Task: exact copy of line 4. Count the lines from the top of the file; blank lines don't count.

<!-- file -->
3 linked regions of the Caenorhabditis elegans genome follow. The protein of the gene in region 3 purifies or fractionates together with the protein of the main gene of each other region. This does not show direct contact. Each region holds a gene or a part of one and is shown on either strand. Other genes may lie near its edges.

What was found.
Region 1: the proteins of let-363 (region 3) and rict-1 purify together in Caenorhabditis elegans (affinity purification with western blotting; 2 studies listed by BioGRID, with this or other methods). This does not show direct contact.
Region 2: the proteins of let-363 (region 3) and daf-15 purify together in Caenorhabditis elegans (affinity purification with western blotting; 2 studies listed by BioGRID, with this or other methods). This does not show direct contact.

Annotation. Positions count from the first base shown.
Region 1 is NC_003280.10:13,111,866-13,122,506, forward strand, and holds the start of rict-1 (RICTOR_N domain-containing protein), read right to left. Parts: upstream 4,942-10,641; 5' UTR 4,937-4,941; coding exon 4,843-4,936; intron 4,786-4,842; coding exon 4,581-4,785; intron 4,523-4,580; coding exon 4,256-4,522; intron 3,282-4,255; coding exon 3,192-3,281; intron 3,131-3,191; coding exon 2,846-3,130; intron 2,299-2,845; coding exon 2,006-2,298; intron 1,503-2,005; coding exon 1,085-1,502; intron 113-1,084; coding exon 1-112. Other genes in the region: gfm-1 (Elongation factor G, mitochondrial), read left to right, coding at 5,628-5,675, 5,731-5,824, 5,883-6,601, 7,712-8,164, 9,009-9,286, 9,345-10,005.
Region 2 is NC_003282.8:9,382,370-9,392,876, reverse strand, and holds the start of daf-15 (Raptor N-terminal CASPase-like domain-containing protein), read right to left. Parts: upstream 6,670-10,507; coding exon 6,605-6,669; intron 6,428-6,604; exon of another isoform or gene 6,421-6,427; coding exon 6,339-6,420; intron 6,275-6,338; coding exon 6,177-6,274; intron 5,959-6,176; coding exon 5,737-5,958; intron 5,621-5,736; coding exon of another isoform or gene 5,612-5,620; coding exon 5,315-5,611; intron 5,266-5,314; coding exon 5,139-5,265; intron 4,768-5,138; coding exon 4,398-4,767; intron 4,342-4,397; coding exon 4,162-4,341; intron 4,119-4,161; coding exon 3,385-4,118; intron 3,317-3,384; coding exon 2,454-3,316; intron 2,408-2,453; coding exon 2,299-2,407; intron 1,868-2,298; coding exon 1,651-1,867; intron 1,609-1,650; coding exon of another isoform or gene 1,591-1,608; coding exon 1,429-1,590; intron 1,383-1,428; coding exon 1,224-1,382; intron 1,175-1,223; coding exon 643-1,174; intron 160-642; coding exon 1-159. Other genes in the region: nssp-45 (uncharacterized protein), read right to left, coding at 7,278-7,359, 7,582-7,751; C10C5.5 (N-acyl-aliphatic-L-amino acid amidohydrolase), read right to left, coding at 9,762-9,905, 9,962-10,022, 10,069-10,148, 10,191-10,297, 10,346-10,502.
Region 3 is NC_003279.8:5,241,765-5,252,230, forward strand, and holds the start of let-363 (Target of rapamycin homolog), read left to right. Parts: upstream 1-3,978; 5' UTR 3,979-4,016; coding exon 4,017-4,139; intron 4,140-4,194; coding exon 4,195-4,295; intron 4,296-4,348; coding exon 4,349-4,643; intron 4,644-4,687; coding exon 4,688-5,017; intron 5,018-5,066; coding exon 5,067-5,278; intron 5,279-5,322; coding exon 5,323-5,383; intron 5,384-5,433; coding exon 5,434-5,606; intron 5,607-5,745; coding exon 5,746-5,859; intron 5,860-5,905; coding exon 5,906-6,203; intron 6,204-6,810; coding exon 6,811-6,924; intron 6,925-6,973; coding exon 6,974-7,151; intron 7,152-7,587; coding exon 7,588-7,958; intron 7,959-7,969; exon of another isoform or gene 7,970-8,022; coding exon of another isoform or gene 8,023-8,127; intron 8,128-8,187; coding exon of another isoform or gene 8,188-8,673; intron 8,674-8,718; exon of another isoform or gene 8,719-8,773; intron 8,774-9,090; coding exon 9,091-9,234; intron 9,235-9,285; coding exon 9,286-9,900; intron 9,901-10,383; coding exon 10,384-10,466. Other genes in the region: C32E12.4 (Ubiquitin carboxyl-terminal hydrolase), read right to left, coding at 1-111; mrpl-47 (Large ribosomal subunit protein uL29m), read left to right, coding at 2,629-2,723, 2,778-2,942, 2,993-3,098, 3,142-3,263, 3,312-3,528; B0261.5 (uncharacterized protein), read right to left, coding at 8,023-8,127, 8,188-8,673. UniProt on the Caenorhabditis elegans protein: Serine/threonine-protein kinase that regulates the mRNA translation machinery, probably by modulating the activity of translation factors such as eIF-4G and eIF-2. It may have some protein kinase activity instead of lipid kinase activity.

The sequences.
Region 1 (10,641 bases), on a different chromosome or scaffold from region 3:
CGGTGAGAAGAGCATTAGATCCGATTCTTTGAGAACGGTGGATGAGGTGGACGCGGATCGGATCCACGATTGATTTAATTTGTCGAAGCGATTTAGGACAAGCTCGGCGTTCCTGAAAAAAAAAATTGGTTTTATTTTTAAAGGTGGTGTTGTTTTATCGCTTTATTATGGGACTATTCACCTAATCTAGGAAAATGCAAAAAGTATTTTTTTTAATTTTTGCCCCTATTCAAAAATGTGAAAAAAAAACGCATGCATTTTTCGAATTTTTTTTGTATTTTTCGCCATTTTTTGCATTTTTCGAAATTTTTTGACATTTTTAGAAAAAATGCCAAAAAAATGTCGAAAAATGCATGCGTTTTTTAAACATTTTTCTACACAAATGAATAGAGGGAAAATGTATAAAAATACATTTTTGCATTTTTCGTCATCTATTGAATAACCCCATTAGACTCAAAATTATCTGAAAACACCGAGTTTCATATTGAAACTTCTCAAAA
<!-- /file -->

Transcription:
Region 2: the proteins of let-363 (region 3) and daf-15 purify together in Caenorhabditis elegans (affinity purification with western blotting; 2 studies listed by BioGRID, with this or other methods). This does not show direct contact.